Here’s the problem in a nutshell: Americans are getting sicker. The “health”care system is broken in so many ways: inefficient, excessive costs that are out of control and a chronic burden to the people it serves.
The medical system in the US is designed to wait for people to get sick and then treat the sickest members of the population.
The medical system in the US is designed to wait for people to get sick and then treat the sickest members of the population. People often feel like they are running around the complicated healthcare maze and find it hard to get the care they need at the time that the need it.
We spend trillions of dollars every year on “health”care, 3.25 Trillion to be exact in 2016. That’s nearly a 6% increase from 2015. Despite all of this spending, The U.S. health-care system remains among the least-efficient in the world. America was 50th out of 55 countries in 2014, according to a Bloomberg index that assesses life expectancy, health-care spending per capita and relative spending as a share of gross domestic product.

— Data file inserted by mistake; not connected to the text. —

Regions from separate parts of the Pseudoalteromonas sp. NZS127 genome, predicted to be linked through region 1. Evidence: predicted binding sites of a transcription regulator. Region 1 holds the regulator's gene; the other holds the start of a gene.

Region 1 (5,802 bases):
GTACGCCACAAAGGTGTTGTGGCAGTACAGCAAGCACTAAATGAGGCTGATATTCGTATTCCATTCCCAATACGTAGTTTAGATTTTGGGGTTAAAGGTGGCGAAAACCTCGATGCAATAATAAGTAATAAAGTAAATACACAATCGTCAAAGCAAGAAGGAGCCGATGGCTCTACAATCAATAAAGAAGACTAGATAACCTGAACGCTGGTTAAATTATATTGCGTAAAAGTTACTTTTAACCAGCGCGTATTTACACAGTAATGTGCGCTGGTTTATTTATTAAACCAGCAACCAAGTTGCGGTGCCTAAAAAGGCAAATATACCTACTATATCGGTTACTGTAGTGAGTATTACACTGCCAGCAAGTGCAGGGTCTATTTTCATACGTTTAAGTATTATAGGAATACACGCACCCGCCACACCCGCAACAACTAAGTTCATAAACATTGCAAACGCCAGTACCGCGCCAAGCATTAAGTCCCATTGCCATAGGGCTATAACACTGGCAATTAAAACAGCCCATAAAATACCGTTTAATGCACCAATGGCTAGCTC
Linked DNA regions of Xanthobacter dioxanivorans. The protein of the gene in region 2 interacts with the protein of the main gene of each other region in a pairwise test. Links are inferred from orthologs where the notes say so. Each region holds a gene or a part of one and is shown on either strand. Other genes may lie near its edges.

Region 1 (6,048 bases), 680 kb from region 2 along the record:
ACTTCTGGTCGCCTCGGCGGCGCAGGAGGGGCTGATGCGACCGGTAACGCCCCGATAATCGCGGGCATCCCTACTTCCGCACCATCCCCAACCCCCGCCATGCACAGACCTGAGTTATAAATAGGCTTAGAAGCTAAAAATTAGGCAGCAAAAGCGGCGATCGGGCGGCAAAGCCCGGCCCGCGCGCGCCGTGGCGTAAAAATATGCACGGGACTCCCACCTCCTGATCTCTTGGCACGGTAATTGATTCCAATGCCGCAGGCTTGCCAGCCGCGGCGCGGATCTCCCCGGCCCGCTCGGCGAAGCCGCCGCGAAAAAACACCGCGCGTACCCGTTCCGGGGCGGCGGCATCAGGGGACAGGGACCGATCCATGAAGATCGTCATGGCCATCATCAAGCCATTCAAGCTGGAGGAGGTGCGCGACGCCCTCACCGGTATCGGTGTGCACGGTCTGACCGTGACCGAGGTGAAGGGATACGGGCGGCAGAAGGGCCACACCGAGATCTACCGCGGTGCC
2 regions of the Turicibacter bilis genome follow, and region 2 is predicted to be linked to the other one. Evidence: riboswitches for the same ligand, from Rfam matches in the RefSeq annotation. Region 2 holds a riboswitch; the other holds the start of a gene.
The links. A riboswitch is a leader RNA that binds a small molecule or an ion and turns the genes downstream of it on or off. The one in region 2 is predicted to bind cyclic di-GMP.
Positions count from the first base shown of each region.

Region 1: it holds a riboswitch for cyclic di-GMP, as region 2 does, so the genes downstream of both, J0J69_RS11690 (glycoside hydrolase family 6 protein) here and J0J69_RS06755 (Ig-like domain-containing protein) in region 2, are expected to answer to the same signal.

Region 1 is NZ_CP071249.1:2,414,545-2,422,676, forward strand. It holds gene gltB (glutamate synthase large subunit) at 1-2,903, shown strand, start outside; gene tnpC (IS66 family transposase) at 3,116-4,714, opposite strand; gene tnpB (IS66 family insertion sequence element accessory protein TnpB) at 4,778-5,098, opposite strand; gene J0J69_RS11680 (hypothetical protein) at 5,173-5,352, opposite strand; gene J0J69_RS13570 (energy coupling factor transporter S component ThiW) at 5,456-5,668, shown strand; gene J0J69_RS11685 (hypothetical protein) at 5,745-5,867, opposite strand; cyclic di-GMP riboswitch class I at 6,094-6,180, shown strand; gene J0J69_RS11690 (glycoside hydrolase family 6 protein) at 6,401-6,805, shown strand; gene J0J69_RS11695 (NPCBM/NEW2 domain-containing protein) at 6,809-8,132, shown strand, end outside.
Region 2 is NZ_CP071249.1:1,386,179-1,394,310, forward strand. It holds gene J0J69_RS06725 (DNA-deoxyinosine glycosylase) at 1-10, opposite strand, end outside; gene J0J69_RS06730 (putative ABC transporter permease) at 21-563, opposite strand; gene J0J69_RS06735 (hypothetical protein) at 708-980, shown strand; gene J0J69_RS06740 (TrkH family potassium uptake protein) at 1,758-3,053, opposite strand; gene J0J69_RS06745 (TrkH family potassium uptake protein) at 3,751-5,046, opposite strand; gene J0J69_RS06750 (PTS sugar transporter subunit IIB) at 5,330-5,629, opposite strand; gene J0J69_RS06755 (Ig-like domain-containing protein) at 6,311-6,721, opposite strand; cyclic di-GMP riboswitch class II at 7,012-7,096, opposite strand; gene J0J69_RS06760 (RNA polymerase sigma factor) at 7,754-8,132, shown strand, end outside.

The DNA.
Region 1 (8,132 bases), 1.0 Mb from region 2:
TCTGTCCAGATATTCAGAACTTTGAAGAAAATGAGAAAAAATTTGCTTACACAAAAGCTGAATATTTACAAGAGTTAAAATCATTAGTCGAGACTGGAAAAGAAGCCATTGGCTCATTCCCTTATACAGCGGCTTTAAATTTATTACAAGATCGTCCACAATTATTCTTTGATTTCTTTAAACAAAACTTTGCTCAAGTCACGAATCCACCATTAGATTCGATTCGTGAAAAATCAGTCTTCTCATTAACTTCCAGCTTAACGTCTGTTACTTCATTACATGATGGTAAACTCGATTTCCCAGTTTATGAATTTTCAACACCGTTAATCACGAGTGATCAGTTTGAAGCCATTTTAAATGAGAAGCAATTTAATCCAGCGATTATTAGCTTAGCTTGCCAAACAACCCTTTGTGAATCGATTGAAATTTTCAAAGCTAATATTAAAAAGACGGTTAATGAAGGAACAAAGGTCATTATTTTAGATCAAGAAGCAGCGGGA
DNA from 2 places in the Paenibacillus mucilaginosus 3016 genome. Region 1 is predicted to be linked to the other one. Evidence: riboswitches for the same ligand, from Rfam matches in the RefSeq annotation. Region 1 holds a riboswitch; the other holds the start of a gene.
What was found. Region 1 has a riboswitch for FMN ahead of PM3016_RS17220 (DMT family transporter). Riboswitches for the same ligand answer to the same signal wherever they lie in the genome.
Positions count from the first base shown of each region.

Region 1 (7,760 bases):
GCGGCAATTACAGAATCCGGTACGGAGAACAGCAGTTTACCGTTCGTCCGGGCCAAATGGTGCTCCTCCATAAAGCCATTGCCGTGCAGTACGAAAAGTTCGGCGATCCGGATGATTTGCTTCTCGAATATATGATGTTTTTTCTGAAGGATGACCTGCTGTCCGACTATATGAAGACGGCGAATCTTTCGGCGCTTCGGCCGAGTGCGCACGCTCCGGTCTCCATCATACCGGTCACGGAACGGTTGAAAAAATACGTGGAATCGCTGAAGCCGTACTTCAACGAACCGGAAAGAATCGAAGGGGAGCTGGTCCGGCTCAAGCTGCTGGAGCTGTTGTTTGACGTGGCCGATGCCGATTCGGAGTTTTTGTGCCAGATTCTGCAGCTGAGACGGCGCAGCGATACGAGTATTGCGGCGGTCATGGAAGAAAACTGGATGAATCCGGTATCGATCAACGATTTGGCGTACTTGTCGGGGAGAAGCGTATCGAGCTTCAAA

Finally, chronic disease is a burden too many are carrying in this country. Chronic diseases and conditions—such as heart disease, stroke, cancer, type 2 diabetes, obesity, and arthritis—are among the most common, costly, and preventable of all health problems. As of 2012, about half of all adults—117 million people—had one or more chronic health conditions. Chronic diseases are the leading cause of death and disability in our country and account for 7 of the top 10 causes of death.
We spend little time focusing on true health. What does this mean: Not only should we treat those who are very sick, we NEED to focus on keeping healthy people healthy OR keeping people who have mild disease or disability simply from not getting worse. We need to be proactive in our approach- prevent chronic disease and reduce the burden to individuals, families, communities, companies and our nation. We need to focus on how to keep communities and populations as a whole healthy. There is no easy solution. I believe that we need to empower people to champion their own health. We need to educate them where they stand on a health continuum and empower them to make healthy changes that are sustainable.